We have a 2gb live database that takes forever restore whenever I need some live data to test something. If I use idera it takes 5 mins at most. When I use the restore database command it can take almost an hour. How is idera able to do so much faster?

I use the following to restore:

  FROM DISK = 'path'
  MOVE 'CMTS_dat' TO 'C:\db\MARTIN_Latest.mdf',     
  MOVE 'CMTS_log' TO 'C:\db\MARTIN_Latest_log.ldf'

If it has any data partitions then I'll use MOVE to do the partitions as well.

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    I doubt there's any magic here. Did you intercept what RESTORE command Idera is actually sending to your server, and compare it with the one you wrote? Did you check what your long-running restore was waiting on while it was running? – Aaron Bertrand Apr 30 '15 at 12:50
  • ok aaron how do I do all that. I'm not a dba. I'm very new to databases. Its not usually a junior dev job to restore databases – Ageis Apr 30 '15 at 12:53
  • So it seems like Idera is not actually performing a full restore before making the database at least partially available to you. You can do a similar thing yourself with a little more planning using piecemeal restores. – Aaron Bertrand Apr 30 '15 at 13:18
  • I'd be curious though, how big is your database and how slow is your disk? Would be interesting to see where the restore is taking time such that it takes an hour. Do you have instant file initialization enabled? You can turn on trace flag 3004 to get information about this in the error log. Also with 3604 and 3014 enabled you can watch the output (no timestamps are printed) - this can quickly show you if, for example, writing the history to MSDB is slowing down the process. – Aaron Bertrand Apr 30 '15 at 13:22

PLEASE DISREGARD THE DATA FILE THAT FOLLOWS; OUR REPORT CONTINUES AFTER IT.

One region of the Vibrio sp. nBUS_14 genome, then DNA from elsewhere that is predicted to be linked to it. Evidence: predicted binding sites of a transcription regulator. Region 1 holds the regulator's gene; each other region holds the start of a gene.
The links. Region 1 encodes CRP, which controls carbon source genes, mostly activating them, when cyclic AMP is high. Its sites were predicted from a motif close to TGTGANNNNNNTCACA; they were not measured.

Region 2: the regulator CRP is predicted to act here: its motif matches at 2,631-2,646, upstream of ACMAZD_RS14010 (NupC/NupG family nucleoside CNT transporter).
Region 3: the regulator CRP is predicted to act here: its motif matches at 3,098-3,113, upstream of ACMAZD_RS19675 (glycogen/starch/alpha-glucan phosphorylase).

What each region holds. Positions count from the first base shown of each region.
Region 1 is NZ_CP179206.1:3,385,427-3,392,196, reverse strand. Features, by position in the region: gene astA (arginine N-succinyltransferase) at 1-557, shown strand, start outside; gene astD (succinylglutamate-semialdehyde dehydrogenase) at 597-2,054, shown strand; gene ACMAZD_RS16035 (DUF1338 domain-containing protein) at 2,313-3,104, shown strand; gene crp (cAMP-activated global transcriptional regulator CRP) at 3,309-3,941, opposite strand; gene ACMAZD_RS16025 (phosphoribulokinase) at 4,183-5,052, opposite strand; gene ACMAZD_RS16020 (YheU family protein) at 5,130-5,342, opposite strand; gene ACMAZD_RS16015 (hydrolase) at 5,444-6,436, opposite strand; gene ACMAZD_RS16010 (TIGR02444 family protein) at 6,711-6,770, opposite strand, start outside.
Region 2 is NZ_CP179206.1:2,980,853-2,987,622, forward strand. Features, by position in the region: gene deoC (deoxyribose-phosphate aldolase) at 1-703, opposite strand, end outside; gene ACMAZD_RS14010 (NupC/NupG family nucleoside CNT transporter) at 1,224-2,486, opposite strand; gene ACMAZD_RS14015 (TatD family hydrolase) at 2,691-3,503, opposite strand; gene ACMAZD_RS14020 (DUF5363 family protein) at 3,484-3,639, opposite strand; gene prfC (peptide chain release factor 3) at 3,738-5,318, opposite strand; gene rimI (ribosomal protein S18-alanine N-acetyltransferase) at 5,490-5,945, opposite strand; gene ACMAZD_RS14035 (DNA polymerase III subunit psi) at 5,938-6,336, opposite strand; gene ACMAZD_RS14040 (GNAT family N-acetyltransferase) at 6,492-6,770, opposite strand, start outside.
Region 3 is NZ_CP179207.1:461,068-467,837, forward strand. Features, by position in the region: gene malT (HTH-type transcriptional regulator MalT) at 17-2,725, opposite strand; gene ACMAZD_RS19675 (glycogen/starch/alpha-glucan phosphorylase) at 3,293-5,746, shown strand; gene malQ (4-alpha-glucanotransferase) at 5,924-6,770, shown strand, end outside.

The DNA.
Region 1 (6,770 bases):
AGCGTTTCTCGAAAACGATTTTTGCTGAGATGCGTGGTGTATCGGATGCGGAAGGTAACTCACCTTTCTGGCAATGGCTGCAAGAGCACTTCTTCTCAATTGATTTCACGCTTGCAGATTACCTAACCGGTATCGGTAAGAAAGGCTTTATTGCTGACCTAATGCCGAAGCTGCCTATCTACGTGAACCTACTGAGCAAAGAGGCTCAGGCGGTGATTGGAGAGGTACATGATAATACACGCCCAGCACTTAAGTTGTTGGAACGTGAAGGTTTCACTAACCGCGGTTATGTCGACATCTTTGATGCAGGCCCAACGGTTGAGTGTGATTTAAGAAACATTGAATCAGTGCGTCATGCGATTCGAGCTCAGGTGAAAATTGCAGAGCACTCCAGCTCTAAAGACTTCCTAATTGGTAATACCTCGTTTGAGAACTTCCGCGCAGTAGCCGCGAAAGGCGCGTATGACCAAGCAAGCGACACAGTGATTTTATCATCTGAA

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    As a side note, I would recommend you to enable Instant File Initialization to speed up your restore. Also, check if this database has unusually large number of VLFs. – Kin Shah Apr 30 '15 at 13:22

From Idera's website, it appears SQL Safe inserts a "shim" (a piece of code, be it CLR or native code) into SQL Server to support what they refer to as "Instant Restore":

Instant Restore

Patented Instant Restore technology brings your database online immediately—virtually eliminating application downtime. This can save you huge amounts of time when getting back online in a disaster or searching old backups for a piece of lost data. Once online, your database acts as a fully functional database, supporting all read and write operations. SQL Safe streams data from the backup file “on demand” to support applications and user requests while completing the restore operation in the background.

This indicates, to me, that the database is not actually fully restored prior to the database becoming accessible to client queries.

I'd be just a little concerned about this style of recovery for production since anything that has the possibility of reducing ACID compliance is a risk. Using this restore capability for development or support seems like a great idea since you no longer need to wait for recovery to complete.


The 3rd party agents(Like Idera in you're case) will often have "brick level" backups and restores which allow you to restore parts of a database (tables, etc.) rather than only the entire database. They also do not require you to stage the output (doubling your disk requirement) by backing up the database directly.

They will also provide you additional data level compression and encryption options unavailable through SQL Server's native backup mechanism. This is much favourable to options at the NTFS level.

But not to forget, SQL 2005 and below benefit from many third-party backup compression capabilities and from SQL 2008 and onwards you get somewhat the same output ( like less space utilized backups and instant restore).

So, if you are using SQL 2008 and above you should be good with faster restore, making sure the feature is ON

  • I did notice the databse I was restoring had it's compatibility level set as 2005. I presume this means I don't get any of the benefits sql server 2008 offers? – Ageis May 4 '15 at 6:17

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